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Friday, April 25, 2014

Dangerous Statements That Can Ruin Your Interview

Posted Monday, April 16, 2012, at 12:11 AM

Do you find yourself being rejected at job interviews all too often, even though you felt they went well? If your answer is yes, then you may just be ruining your chances of landing your dream job because of an innocent but stupid statement. Here are some statements that you should never say in an interview, even though they seem completely harmless at a glance. You can also better prepare yourself on what to say by reading interview questions online.

1. Any blatant lie

Any lie, no matter how insignificant it may be, is still a lie, and the golden rule of any interview is to never, ever lie. Most people are smart enough to tell the truth about their qualifications, work experience, and other important aspects. After all, these aspects are always confirmed as part of reference and background checks. However, many applicants indulge in small lies. For example, they round up their previous salary or change the dates of their previous positions.

Instead of lying blatantly, you should try to downplay any negatives in your resume and your weaknesses, and also highlight the positives. In other words, you should present yourself in a more positive manner without lying.

2. Sorry for coming late

For obvious reasons, you should never come late for an interview. This is a simple rule that everyone should follow. If you are late for an interview, it can be very difficult for you to recover from the bad impression you've made, even though you are technically perfect for the position. No matter what excuse you give, the recruiter will wonder if you can be trusted to perform well in a job when you cannot even make it on time for an interview.

3. I am a team player

This is an overused statement that usually does more harm than good. You may have been told to use the terms 'team player' and 'people person' during an interview, because almost everyone does the same thing. An interviewer will hear these terms several times a day, so they are just cliché and unimpressive. The ability to interact with people is expected from every job applicant, and from every human for that matter.

If you want to make a strong impression, talk about your strengths that are specific to the position. Instead of saying you are a team player, you should talk about your ability to motivate your team members and give an example as well.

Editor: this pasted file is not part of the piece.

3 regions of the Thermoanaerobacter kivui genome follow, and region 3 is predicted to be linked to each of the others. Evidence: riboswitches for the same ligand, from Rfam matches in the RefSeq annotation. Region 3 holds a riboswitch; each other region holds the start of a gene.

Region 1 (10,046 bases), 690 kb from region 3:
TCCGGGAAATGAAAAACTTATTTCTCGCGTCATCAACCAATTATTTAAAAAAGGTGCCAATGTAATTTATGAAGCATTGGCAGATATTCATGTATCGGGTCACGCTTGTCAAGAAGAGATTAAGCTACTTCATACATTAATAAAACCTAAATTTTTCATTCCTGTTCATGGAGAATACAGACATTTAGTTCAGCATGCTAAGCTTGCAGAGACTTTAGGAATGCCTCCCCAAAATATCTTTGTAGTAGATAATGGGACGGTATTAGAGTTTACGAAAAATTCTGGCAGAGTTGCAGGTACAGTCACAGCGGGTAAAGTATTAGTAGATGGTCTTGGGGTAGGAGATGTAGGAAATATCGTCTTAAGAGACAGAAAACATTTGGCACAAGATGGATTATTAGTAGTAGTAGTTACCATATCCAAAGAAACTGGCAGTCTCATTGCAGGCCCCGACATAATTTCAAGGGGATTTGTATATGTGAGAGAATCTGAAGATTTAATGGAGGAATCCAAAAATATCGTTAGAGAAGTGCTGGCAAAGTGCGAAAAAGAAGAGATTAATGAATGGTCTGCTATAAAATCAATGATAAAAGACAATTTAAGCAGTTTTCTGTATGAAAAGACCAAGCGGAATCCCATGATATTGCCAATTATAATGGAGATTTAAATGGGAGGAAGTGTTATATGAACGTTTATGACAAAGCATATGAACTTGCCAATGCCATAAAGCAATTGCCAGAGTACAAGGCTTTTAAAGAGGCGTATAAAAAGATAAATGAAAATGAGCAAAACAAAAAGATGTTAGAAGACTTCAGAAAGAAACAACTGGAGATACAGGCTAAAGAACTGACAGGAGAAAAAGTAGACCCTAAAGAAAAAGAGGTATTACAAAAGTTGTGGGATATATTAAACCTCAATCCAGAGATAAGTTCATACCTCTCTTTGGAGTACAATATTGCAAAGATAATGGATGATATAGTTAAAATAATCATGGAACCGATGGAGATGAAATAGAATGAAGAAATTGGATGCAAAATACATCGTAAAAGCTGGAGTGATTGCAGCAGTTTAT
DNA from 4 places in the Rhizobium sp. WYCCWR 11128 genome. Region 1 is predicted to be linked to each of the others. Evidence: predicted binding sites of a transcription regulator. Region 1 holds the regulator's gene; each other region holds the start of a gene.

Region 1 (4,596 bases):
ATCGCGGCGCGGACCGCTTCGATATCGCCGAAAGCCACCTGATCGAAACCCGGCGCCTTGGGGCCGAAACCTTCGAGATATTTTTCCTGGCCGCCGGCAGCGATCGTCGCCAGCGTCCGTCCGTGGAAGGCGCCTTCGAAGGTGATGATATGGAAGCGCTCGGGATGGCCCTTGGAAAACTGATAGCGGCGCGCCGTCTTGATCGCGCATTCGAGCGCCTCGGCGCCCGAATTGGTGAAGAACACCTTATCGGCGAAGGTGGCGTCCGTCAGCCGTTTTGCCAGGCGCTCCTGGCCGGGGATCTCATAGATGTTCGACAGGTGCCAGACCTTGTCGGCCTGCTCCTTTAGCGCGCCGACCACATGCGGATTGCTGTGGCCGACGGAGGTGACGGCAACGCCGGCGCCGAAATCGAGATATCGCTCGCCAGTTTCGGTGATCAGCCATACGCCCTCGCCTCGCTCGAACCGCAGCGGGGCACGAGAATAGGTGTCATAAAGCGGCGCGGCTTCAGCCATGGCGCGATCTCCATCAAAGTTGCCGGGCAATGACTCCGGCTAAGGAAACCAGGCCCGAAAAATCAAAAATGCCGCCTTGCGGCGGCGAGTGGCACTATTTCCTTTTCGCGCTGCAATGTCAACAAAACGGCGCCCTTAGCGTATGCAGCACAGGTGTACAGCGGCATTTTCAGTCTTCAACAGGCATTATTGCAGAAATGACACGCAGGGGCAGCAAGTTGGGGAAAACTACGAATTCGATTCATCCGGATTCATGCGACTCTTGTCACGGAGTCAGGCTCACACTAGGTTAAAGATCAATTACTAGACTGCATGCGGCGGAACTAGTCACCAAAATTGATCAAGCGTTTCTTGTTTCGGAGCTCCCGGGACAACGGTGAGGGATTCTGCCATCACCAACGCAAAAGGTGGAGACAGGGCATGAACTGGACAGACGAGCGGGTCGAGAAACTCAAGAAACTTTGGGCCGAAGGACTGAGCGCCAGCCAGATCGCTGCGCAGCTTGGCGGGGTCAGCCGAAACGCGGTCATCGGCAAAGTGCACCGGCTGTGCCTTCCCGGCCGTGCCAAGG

4. I resigned from my previous job because of my boss

The story of the horrible boss is possibly the most overused way of justifying a resignation from previous positions. Unless you have a genuinely unique story related to a horrible manager, it is best to avoid using the story to explain why you left a previous job. Recruiters will definitely want to know the reason, so make sure that you give the real one.

In fact, you should avoid making any negative statements about your previous superiors, because the recruiters may think you are a complainer or an excuse maker. If you have to make a genuine complaint, make sure that you do so without any prejudice and in a neutral way.


Comments
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You might point out another one. conducting your interview over the phone to someone who is only answering the phone.

I get that a lot and it is time consuming. Come down fill out the application. It is worth your time if you take the time.

And know that there are 52 weeks in a year.

-- Posted by KH Gal on Mon, Apr 16, 2012, at 8:09 AM

Great blog. I have a formal interview Weds. and it's not so much the part of what I shouldn't say that stumps me, as the part of what I should say. I hate the open ended questions with no right answer. The "where do you see yourself in five years?" questions.

I have always been "the best" at my job and have moved up quickly because of it. In my younger years, I opened up Fitness Centers all over the east coast. Recently I was able to open up a new division for an engineering company. But when my wife and I were stationed in Ohio, I couldn't get a job at Home Depot because I blew the interview. hahaha I love to talk to people but, when it comes to some of those questions, I'm just like, "uuuuhhhhhhhhh?" I just wish they would do away with interviews :)

-- Posted by KentuckyTransplant on Mon, Apr 16, 2012, at 4:47 PM


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I am a master's level career counselor. I am internationally certified as a Career Management Practitioner (CMP) by the Institute for Career Certification International and has been recognized as a National Certified Counselor (NCC) through the National Board for Certified Counselors.